30. Becker A, Schlöder P, Steele JE, Wegener G. The regulation of trehalose metabolism in insects. Experientia. 1996;52:433–439. [PubMed]
31. Scaraffia PY, Zhang Q, Wysocki VH, Isoe J, Wells MA. Analysis of whole body ammonia metabolism in Aedes aegypti using [15N]-labeled compounds and mass spectrometry. Insect Biochem Mol Biol. 2006;36:614–622. [PubMed]
32. Scaraffia PY, Zhang Q, Thorson K, Wysocki VH, Miesfeld RL. Differential ammonia metabolism in Aedes aegypti fat body and midgut tissues. J Insect Physiol. 2010;56:1040–1049. [PMC free article] [PubMed]
33. Shinbo H, Konno K, Hirayama C. The pathway of ammonia assimilation in the silkworm, Bombyx mori. J Insect Physiol. 1997;43:959–964. [PubMed]
34. Hirayama C, Saito H, Konno K, Shinbo H. Purification and characterization of NADH-dependent glutamate synthase from the silkworm fat body (Bombyx mori) Insect Biochem Mol Biol. 1998;28:473–482. [PubMed]
35. Hirayama C, Nakamura M. Regulation of glutamine metabolism during the development of Bombyx mori larvae. Biochim Biophys Acta. 2002;1571:131–137. [PubMed]
36. Scaraffia PY, Isoe J, Murillo A, Wells MA. Ammonia metabolism in Aedes aegypti. Insect Biochem Mol Biol. 2005;35:491–503. [PubMed]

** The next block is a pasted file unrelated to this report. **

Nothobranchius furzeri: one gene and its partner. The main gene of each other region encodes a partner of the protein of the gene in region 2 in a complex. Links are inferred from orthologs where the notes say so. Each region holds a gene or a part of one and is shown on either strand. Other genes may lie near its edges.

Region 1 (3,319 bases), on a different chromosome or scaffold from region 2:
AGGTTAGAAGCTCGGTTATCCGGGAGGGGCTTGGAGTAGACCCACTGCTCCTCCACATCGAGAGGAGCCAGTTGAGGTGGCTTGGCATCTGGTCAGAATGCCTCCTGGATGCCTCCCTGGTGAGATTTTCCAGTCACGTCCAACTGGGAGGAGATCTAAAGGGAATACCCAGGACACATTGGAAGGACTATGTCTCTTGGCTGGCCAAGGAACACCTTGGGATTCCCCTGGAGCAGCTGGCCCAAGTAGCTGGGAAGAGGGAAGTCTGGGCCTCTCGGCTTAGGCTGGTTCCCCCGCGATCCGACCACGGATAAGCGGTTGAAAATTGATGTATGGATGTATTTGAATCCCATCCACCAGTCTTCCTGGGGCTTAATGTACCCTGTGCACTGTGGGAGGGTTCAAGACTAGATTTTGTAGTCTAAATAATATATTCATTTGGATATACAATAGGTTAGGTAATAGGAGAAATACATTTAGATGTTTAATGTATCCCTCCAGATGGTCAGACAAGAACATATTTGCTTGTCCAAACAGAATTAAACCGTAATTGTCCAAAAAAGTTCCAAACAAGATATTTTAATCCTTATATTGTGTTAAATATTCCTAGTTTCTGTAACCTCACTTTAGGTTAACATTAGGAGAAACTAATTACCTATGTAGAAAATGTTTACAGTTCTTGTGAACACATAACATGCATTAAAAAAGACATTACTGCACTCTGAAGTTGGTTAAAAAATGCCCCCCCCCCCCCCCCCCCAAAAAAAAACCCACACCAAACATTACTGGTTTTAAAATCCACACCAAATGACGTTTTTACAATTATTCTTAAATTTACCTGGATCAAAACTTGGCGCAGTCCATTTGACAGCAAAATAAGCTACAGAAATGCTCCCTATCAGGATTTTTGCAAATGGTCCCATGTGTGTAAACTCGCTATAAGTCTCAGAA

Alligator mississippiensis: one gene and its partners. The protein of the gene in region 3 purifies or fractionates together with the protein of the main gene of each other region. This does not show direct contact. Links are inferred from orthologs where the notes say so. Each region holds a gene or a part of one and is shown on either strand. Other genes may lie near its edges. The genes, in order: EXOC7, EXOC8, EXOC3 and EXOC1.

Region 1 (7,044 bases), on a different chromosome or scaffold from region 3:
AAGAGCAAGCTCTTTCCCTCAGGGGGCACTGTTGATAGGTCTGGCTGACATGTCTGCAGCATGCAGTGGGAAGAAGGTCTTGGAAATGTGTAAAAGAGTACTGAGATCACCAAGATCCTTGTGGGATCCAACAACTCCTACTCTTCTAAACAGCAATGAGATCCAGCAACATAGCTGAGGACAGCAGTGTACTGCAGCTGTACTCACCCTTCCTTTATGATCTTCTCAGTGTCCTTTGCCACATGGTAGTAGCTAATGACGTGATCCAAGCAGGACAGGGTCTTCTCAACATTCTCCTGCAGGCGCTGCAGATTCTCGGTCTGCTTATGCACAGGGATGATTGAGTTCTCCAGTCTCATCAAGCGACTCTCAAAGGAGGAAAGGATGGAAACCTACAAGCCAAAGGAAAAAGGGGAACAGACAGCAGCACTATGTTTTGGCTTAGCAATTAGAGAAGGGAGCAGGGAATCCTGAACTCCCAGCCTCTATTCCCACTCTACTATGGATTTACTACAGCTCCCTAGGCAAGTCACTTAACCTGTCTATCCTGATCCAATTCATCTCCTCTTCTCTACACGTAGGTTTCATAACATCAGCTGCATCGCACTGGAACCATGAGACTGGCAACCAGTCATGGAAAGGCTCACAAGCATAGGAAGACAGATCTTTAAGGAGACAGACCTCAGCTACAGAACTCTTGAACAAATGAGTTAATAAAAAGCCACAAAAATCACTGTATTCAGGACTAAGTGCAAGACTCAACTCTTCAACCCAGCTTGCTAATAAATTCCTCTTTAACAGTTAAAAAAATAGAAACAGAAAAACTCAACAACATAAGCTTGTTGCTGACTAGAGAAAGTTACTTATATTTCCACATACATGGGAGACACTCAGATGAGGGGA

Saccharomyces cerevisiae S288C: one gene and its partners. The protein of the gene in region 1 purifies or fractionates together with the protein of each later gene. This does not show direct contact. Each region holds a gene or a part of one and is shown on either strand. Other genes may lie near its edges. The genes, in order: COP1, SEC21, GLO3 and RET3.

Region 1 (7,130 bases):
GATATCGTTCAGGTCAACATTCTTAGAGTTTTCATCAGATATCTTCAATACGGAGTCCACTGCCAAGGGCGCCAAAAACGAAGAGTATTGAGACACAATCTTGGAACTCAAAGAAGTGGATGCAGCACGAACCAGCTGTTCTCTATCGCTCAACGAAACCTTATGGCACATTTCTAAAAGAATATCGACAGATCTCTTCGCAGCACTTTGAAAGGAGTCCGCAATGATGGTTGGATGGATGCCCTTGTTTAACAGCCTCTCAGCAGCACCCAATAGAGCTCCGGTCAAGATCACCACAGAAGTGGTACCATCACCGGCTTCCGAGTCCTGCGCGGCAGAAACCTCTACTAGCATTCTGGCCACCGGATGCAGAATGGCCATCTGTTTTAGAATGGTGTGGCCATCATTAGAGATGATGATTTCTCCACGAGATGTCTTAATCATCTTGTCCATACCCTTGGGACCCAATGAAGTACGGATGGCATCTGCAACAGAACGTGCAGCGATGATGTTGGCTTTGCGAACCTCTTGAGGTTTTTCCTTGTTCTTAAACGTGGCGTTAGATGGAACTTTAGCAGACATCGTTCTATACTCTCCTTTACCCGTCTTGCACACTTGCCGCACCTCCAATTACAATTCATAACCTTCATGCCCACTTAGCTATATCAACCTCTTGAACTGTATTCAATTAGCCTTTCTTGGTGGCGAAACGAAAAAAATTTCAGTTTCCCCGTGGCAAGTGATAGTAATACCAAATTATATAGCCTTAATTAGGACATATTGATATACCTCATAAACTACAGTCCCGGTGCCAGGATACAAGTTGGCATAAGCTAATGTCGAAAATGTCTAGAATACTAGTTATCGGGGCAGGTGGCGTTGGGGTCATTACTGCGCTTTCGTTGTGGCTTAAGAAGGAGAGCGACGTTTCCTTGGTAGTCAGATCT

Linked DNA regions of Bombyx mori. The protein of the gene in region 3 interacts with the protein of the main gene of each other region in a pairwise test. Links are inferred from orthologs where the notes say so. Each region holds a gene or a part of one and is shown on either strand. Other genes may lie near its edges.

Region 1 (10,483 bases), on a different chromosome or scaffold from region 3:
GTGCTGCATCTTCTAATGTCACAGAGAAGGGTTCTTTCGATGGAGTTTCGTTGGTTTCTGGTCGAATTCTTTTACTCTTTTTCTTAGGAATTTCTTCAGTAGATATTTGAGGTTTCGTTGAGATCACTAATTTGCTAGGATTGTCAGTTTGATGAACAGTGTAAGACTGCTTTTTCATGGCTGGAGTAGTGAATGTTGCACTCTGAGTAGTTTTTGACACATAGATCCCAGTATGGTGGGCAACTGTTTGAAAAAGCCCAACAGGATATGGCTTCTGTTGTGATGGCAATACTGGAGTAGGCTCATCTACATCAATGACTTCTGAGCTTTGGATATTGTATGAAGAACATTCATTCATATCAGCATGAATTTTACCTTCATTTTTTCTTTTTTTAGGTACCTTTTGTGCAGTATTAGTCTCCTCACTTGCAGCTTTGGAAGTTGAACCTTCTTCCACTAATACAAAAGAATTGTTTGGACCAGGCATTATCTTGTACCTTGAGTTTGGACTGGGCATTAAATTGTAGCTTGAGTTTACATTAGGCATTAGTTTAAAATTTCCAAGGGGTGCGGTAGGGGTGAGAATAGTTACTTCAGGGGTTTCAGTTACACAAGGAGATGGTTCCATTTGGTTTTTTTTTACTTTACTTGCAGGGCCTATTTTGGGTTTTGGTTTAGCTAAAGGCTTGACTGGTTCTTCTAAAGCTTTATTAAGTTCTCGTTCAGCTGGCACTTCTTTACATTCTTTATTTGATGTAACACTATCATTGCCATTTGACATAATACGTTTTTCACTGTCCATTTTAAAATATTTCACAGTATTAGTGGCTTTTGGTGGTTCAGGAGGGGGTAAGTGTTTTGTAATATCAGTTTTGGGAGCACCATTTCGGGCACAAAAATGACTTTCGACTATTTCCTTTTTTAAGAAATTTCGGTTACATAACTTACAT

37. Gerardo NM, et al. Immunity and other defenses in pea aphids, Acyrthosiphon pisum. Genome Biol. 2010;11:R21. [PMC free article] [PubMed]
38. Oliver KM, Russell JA, Moran NA, Hunter MS. Facultative bacterial symbionts in aphids confer resistance to parasitic wasps. Proc Natl Acad Sci USA. 2003;100:1803–1807. [PMC free article] [PubMed]
39. Mortazavi A, Williams BA, McCue K, Schaeffer L, Wold B. Mapping and quantifying mammalian transcriptomes by RNA-Seq. Nat Methods. 2008;5:621–628. [PubMed]
40. Kal AJ, et al. Dynamics of gene expression revealed by comparison of serial analysis of gene expression transcript profiles from yeast grown on two different carbon sources. Mol Biol Cell. 1999;10:1859–1872. [PMC free article] [PubMed]
41. Kanehisa M, Goto S. KEGG: Kyoto encyclopedia of genes and genomes. Nucleic Acids Res. 2000;28:27–30. [PMC free article] [PubMed]
42. Chang A, Scheer M, Grote A, Schomburg I, Schomburg D. BRENDA, AMENDA and FRENDA the enzyme information system: New content and tools in 2009. Nucleic Acids Res. 2009;37(Database issue):D588–D592. [PMC free article] [PubMed]
43. Keseler IM, et al. EcoCyc: A comprehensive view of Escherichia coli biology. Nucleic Acids Res. 2009;37(Database issue):D464–D470. [PMC free article] [PubMed]
44. AcypiCyc AcypiCyc database, NRIA Bamboo team-project. Database is hosted at the Pôle Rhône-Alpes de Bioinformatique (PRABI) 2010. Available at http://acypicyc.cycadsys.org/ Accessed June 1, 2010.

Articles from Proceedings of the National Academy of Sciences of the United States of America are provided here courtesy of National Academy of Sciences
PubReader format: click here to try

Formats:

Related citations in PubMed

See reviews...See all...

Cited by other articles in PMC

See all...

Links

Recent Activity

Your browsing activity is empty.

Activity recording is turned off.

Turn recording back on

See more...